A MAN in jail for stalking a woman continued to harass her by making up to 15 threatening phone calls to her a day, a court was told yesterday.
The man, 40, who cannot be named, is accused of phoning his ex-girlfriend 89 times between May 13 and 30 from the Arthur Gorrie Correctional Centre in Wacol.
Police prosecutor Const David Thiel played a recording of some of the phone calls, during which the woman can be heard telling the man not to call her and the accused then threatening to kill her new boyfriend.
"The evidence is overwhelming - he is fixated on her," Const Thiel told Ipswich Magistrates Court.
"The victim is genuinely anxious and apprehensive about when he gets out."
THE court was told the man first appeared in court in April, when he was convicted of stalking after a nasty relationship break-up. He phoned the woman more than 300 times and tried to run her over.
He received 18 months' probation, but three days later the man began harassing again. He phoned the woman almost 200 times in one night, and would drive past her house and confront her at events.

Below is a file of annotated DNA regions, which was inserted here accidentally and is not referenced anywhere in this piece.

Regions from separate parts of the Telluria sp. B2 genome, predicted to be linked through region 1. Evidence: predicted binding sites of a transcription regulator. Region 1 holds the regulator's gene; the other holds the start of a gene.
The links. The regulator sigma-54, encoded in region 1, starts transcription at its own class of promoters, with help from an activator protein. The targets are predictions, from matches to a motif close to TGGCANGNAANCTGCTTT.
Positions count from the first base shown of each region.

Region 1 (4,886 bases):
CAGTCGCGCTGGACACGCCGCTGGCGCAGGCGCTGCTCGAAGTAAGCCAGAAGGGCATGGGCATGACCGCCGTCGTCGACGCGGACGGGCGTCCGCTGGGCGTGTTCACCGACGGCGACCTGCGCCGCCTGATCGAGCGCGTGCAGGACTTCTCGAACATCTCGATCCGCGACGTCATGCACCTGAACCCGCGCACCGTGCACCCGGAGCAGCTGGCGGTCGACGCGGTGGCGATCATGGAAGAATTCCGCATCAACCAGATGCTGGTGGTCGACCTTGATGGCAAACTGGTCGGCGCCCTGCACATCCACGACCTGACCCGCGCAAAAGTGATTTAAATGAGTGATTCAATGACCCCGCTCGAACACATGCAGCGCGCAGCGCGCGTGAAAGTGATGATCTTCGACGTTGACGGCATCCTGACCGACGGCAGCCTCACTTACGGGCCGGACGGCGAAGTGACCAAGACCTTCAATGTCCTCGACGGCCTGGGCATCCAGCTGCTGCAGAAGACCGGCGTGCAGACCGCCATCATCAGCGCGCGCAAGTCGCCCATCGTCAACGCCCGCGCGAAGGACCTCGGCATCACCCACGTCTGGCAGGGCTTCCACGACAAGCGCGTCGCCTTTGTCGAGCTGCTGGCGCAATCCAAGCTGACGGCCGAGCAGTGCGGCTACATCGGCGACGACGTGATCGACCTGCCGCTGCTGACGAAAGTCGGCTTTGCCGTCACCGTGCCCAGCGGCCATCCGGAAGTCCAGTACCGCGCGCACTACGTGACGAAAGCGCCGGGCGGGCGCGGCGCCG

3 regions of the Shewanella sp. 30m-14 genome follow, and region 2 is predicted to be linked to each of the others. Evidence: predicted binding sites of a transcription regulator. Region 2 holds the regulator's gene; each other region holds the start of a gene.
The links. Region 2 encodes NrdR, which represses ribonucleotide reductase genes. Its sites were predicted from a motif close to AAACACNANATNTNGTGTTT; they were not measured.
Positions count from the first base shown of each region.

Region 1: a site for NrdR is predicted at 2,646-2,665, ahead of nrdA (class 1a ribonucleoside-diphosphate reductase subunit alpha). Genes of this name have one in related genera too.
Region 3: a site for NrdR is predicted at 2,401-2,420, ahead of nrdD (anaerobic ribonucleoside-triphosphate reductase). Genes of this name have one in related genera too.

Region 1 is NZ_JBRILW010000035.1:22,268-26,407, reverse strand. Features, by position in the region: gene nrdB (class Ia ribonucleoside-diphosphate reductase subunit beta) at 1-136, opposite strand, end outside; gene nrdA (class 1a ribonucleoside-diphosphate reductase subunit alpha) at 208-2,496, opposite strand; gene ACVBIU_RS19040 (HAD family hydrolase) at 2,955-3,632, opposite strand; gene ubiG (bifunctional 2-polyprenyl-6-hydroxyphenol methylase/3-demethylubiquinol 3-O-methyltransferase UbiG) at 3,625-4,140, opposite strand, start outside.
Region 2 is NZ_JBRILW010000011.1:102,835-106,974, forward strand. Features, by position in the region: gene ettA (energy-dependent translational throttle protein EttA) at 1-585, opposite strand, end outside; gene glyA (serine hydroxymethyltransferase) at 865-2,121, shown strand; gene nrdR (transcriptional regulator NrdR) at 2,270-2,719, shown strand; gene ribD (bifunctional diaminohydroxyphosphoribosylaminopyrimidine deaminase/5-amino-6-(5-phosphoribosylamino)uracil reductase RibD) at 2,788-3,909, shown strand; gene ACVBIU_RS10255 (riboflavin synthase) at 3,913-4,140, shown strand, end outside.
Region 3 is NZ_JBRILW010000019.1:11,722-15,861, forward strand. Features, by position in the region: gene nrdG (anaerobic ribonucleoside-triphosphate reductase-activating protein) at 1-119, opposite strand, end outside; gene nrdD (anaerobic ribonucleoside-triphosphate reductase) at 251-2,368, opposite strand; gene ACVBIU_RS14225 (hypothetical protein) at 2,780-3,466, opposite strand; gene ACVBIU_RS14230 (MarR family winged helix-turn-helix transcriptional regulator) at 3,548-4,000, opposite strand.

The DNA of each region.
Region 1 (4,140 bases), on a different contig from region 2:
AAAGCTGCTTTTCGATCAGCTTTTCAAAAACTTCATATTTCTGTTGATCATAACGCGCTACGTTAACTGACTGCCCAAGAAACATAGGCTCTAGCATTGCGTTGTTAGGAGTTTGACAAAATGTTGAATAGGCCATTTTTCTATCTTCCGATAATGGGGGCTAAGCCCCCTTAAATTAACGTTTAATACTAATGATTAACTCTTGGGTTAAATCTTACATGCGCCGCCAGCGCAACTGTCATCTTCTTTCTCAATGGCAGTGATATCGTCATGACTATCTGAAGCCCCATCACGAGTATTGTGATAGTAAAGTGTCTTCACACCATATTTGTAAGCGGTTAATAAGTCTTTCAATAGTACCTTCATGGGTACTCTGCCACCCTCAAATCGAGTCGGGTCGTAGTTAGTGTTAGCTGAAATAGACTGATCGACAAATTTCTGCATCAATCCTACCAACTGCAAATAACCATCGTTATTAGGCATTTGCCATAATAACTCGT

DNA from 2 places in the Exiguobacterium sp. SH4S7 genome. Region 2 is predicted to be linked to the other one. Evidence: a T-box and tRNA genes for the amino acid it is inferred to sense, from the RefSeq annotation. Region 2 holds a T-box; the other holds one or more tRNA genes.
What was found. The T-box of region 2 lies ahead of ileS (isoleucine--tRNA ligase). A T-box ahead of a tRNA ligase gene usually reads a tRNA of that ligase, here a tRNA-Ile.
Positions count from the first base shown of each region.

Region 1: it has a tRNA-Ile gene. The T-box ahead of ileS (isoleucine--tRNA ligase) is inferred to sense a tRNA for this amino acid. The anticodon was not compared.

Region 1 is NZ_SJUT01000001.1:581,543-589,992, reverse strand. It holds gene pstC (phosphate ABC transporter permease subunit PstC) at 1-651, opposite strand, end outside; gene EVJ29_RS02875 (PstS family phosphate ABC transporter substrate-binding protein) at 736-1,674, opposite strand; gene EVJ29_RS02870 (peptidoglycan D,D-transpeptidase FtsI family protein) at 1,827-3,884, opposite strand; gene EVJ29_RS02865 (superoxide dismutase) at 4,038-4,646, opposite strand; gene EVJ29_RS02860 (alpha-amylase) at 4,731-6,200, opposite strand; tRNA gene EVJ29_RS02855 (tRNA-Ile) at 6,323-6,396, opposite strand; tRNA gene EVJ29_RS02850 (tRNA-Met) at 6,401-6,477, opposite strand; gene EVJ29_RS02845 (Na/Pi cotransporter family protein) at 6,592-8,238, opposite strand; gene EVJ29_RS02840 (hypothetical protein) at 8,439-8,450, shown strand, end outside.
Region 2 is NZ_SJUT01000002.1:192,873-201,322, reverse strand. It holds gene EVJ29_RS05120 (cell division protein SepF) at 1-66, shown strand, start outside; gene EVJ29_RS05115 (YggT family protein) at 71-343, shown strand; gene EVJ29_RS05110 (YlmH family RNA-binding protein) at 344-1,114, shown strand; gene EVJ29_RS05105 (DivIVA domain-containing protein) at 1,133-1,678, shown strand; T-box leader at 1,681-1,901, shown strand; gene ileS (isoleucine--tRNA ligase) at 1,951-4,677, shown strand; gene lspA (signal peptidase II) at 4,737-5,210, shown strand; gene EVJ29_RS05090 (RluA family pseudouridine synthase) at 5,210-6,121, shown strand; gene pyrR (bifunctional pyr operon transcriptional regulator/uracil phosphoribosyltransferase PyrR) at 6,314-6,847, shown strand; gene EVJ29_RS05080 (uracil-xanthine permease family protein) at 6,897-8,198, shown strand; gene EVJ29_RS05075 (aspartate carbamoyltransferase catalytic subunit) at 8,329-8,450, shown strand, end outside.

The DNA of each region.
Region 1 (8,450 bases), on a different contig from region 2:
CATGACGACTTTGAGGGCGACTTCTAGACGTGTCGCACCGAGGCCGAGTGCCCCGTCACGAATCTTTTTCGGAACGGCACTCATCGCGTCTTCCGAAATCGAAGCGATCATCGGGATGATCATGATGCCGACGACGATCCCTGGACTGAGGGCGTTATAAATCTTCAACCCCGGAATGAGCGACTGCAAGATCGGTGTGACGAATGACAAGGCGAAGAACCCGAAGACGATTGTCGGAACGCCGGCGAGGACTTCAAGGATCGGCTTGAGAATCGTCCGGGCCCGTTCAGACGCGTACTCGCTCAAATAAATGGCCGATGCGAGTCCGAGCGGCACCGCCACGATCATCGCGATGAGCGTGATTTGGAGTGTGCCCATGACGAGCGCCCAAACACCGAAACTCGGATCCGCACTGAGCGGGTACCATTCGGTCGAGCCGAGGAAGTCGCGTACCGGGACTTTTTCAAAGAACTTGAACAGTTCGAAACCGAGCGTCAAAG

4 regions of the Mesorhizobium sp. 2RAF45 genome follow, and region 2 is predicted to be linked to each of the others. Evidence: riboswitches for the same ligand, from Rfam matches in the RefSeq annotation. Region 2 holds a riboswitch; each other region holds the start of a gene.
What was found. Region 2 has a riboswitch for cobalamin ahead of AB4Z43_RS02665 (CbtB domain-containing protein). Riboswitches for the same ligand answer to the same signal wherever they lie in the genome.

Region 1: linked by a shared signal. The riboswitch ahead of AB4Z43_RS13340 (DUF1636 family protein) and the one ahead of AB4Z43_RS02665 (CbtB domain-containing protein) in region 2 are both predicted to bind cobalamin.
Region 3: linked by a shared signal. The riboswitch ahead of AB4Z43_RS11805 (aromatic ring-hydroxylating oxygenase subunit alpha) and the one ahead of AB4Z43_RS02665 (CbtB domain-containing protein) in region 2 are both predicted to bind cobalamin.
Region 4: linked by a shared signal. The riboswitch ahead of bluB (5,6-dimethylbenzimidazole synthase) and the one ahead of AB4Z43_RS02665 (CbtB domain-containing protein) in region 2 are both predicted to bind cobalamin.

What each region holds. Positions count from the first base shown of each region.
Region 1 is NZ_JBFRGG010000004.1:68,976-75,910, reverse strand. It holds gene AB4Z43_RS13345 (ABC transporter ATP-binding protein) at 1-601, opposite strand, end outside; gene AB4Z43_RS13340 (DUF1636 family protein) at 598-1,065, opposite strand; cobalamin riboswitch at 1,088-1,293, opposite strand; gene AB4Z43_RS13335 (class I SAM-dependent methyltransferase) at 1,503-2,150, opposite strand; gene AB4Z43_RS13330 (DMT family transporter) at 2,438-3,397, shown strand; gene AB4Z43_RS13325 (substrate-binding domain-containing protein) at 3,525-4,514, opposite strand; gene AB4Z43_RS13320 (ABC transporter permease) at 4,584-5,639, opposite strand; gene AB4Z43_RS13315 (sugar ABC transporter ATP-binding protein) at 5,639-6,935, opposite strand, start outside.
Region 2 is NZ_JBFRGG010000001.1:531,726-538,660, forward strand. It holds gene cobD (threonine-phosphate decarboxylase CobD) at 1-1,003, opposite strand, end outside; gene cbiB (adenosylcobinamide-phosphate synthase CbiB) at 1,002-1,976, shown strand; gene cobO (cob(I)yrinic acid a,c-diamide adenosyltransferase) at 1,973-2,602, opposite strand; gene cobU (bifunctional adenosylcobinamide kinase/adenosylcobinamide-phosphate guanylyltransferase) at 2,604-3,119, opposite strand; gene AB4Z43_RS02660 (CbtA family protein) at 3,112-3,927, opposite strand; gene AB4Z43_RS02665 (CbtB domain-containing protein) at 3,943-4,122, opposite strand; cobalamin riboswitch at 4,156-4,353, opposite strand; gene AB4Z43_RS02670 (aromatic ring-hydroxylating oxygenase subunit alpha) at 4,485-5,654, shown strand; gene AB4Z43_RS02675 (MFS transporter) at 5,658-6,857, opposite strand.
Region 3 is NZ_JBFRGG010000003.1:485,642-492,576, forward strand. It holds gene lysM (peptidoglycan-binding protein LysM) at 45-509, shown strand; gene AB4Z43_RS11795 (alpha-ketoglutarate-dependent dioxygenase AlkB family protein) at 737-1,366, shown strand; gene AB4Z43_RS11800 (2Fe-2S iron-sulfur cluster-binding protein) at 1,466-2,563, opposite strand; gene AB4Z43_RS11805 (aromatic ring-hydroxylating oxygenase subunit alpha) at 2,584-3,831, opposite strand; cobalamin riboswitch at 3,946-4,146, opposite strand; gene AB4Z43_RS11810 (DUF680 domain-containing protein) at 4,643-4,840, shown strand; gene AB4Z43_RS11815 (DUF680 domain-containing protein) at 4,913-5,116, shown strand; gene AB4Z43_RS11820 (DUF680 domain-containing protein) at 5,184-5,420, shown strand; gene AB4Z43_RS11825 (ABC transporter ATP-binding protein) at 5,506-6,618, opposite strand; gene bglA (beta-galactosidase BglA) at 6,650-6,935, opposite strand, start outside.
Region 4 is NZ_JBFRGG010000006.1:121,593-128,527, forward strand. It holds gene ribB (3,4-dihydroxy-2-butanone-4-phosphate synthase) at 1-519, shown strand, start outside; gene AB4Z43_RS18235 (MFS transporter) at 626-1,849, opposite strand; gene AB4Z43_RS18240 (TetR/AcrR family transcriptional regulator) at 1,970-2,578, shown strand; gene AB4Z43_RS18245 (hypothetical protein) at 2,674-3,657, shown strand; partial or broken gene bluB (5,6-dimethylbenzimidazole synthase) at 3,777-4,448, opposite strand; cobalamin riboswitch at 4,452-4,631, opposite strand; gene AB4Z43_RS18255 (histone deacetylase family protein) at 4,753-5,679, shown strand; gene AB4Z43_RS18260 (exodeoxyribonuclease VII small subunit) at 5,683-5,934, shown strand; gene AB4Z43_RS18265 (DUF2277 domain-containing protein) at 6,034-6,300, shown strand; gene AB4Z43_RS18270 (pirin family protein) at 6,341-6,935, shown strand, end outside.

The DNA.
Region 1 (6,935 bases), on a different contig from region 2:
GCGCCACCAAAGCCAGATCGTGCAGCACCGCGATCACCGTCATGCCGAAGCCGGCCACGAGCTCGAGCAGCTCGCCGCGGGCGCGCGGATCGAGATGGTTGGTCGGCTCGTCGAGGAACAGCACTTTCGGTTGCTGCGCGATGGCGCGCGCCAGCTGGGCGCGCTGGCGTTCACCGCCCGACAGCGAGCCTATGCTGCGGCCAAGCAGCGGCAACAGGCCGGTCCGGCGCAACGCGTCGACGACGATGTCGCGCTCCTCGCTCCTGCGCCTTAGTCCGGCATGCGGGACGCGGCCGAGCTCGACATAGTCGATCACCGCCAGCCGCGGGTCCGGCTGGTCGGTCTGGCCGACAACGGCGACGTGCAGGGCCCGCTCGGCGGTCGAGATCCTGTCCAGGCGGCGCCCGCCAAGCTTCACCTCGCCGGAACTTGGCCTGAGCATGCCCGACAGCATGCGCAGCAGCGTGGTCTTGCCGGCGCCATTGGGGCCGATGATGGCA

He was charged and refused bail. Police allege that while the man awaited sentencing a third round of stalking began.
When the prison took the woman's name off his contact list, he began calling the woman's new partner and threatened to kill him.
He said if the woman refused to speak to him, "it'll be worse for her when I get out".
He pleaded guilty in Ipswich Magistrates Court on Monday to the second stalking incident. He was sentenced to six months' prison and released on immediate parole - but then the prison-stalking situation was brought to light.
He was kept in custody and unsuccessfully made an application for bail yesterday.
Magistrate Donna MacCallum said she was at a loss as to what bail conditions could be put in place to stop the man from contacting his former partner.
"He can't comply with orders while in prison - he still made contact," Ms MacCallum said. "He seems incapable of complying. He is clearly obsessed."
The man's case will be mentioned on August 15.
A Queensland Corrective Services spokesman said prisoners could make as many calls as they could afford a day.
"Each prisoner has 10 nominated numbers and the prison will call these people to confirm their permission."
The woman told police she never gave her phone number or permission to the prison.
Update your news preferences and get the latest news delivered to your inbox.